Marcus Tullius Cicero (3 January 106 BC – 7 December 43 BC)
Before Cavanagh QC, before Matlock, before Perry Mason, there was Cicero, one of the greatest orators in history. He more-or-less invented the attacking closing address, pointing the finger at real culprits whilst fiercely defending his clients.
Lawyers inevitably stray into politics, with varying degrees of success: Cicero repeatedly condemned Marc Anthony as far worse than Catiline. It cost him both his head and his hands – even his tongue was ripped away, a symbol of the power of his words.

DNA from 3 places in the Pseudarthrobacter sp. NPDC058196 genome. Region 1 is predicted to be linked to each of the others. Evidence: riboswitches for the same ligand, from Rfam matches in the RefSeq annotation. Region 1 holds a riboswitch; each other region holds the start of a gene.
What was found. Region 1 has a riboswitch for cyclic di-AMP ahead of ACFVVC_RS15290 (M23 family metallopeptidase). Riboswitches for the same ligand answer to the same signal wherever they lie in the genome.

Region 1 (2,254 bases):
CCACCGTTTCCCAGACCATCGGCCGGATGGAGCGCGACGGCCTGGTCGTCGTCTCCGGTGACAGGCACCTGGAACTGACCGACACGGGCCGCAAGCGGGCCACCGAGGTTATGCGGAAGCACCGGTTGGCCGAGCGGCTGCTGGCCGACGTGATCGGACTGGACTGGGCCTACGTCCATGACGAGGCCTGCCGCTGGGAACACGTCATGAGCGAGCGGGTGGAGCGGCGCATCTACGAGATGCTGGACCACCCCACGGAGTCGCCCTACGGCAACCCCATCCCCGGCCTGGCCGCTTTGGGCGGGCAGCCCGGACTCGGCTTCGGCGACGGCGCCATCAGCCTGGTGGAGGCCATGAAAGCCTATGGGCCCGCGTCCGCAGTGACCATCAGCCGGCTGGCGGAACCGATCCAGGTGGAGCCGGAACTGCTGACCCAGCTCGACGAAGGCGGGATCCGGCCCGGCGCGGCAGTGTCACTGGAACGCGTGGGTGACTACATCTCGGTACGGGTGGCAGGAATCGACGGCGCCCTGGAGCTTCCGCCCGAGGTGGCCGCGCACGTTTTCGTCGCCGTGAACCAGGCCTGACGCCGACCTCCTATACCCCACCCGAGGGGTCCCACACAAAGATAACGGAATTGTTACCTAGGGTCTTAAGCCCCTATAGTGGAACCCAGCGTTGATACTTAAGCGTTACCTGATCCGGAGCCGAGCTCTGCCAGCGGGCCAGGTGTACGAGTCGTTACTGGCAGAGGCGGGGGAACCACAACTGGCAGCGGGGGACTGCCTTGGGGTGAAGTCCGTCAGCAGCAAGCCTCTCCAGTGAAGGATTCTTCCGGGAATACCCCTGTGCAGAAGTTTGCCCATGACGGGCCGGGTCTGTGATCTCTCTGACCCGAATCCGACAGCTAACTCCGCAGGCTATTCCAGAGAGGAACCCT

He went to his death calmly, like a true Roman of the Republic. Nos autem beatam vitam in animi securitate et in omnium vacatione munerum ponimus (a happy life is a tranquil mind.)
Dum spiro, spero – while I breathe, I hope.
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